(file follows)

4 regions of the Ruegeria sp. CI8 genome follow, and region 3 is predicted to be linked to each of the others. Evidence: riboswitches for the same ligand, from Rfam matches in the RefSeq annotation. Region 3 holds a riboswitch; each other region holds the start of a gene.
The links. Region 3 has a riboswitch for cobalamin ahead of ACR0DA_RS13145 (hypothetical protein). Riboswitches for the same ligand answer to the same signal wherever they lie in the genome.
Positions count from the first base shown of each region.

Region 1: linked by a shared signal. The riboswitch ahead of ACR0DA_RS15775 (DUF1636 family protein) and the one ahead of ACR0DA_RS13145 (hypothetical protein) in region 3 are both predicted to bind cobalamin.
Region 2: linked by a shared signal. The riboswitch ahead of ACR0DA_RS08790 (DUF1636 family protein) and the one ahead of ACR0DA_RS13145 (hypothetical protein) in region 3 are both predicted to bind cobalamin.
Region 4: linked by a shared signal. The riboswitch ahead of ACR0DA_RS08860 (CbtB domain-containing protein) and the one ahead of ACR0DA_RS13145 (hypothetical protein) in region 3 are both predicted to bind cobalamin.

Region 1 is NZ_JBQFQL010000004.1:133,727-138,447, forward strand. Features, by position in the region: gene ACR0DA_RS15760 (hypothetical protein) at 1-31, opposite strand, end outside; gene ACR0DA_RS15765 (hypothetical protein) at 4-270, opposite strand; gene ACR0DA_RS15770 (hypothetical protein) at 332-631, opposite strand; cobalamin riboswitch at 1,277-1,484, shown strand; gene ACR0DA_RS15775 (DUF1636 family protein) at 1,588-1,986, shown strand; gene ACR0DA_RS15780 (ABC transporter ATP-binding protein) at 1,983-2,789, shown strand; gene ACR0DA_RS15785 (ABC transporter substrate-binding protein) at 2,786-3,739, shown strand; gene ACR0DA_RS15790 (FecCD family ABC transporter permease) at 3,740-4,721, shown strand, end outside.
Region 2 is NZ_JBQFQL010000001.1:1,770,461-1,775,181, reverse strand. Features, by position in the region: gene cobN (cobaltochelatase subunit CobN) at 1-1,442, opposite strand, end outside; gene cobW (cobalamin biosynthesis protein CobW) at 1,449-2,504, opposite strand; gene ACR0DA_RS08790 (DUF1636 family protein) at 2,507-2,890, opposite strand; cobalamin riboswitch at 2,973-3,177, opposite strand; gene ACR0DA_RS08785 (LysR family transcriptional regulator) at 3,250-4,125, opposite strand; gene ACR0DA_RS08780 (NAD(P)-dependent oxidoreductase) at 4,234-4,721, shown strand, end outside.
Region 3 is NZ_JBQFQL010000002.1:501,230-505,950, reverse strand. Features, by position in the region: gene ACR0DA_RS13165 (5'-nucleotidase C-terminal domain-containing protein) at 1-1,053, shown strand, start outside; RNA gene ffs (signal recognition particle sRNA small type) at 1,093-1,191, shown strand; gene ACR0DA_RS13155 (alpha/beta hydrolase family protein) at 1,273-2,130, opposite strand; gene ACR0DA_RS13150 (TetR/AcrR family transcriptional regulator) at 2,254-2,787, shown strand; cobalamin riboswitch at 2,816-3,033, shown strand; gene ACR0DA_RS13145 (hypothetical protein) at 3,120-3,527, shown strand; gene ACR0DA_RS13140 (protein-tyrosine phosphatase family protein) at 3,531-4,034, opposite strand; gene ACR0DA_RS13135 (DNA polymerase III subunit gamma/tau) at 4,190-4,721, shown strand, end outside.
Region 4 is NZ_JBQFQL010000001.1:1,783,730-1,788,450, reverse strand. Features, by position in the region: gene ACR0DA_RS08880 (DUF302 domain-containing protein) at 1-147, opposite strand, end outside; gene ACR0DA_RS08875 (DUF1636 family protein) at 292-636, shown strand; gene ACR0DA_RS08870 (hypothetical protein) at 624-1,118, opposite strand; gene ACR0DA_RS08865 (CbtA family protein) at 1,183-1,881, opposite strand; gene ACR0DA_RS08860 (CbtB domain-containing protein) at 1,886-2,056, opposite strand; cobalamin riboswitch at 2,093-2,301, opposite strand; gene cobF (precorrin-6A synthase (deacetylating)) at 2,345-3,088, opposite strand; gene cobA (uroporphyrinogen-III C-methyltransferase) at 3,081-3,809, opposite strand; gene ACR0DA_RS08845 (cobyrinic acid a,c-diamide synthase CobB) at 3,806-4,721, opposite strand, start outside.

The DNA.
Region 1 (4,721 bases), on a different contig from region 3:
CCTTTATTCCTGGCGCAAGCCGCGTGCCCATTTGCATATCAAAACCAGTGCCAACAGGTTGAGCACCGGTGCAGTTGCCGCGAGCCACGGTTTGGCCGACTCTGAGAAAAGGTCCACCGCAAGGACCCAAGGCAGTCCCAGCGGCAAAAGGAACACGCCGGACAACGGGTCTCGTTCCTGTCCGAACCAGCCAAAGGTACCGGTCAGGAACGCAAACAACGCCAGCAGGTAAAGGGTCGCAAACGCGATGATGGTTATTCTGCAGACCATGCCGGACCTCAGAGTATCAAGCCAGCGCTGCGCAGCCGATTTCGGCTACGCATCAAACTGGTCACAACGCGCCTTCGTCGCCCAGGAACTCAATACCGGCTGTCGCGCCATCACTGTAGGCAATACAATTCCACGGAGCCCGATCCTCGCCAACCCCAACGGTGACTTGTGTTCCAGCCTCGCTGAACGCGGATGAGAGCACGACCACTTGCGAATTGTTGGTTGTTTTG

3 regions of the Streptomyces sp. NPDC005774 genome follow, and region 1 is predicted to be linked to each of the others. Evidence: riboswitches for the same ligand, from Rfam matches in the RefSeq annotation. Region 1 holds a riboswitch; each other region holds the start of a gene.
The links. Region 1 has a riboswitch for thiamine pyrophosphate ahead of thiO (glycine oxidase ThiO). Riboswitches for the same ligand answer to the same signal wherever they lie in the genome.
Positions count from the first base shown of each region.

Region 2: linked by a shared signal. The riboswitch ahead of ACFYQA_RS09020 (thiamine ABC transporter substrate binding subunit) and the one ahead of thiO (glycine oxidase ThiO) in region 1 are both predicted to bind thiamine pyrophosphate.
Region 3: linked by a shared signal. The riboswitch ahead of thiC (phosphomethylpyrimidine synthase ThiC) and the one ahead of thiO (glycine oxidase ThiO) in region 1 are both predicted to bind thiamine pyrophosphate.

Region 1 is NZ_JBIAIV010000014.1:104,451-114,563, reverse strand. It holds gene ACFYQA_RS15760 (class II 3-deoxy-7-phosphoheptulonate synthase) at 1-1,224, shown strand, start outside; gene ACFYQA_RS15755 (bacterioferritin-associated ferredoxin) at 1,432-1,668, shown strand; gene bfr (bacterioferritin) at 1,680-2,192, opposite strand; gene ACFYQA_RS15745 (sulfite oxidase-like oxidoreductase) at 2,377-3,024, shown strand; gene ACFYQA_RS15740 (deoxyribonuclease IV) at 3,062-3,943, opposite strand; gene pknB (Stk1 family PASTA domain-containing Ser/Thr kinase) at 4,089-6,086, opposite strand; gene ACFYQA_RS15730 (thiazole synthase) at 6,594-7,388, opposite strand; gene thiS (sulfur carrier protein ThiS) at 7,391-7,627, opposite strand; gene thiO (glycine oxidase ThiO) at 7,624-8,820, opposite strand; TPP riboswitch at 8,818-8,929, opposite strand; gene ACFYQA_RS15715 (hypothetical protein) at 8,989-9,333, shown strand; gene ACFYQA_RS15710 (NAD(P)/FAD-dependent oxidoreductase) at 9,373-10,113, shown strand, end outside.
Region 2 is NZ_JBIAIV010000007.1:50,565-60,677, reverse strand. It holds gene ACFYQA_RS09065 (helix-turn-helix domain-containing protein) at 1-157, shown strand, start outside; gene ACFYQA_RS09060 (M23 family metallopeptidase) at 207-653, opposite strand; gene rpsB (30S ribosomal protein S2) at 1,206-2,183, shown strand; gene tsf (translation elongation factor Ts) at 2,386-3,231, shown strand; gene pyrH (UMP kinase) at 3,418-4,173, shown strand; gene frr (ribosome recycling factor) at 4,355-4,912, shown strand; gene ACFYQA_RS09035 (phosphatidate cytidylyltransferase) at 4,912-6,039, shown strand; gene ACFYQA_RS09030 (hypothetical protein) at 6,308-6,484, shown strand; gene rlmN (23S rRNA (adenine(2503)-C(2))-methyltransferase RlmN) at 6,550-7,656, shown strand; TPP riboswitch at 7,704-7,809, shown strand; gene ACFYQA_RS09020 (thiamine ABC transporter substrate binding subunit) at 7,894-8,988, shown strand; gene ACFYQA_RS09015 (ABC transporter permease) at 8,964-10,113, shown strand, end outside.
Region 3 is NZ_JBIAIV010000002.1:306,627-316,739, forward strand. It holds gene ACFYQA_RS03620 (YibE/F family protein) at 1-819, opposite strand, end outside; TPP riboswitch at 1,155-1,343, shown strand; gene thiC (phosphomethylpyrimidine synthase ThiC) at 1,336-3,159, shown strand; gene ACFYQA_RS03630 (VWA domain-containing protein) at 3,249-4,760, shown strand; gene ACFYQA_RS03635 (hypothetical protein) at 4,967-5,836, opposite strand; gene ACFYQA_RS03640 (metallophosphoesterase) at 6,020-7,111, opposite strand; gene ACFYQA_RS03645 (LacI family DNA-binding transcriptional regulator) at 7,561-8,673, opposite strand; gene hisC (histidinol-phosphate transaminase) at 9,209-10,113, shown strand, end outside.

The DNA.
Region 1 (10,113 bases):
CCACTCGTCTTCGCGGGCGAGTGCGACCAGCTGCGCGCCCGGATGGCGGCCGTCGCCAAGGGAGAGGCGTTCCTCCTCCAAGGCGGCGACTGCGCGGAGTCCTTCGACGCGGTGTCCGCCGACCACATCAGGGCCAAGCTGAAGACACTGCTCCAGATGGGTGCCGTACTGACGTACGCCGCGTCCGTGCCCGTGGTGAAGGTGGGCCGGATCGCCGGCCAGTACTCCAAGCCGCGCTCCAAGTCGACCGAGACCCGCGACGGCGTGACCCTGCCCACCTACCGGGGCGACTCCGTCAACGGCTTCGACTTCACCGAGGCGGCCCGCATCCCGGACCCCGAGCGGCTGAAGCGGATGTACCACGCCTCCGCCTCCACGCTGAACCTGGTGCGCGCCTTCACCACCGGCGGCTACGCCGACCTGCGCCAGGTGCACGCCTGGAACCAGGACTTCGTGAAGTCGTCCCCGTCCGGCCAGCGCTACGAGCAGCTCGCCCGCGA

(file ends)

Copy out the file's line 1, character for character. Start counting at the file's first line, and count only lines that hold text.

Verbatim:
4 regions of the Ruegeria sp. CI8 genome follow, and region 3 is predicted to be linked to each of the others. Evidence: riboswitches for the same ligand, from Rfam matches in the RefSeq annotation. Region 3 holds a riboswitch; each other region holds the start of a gene.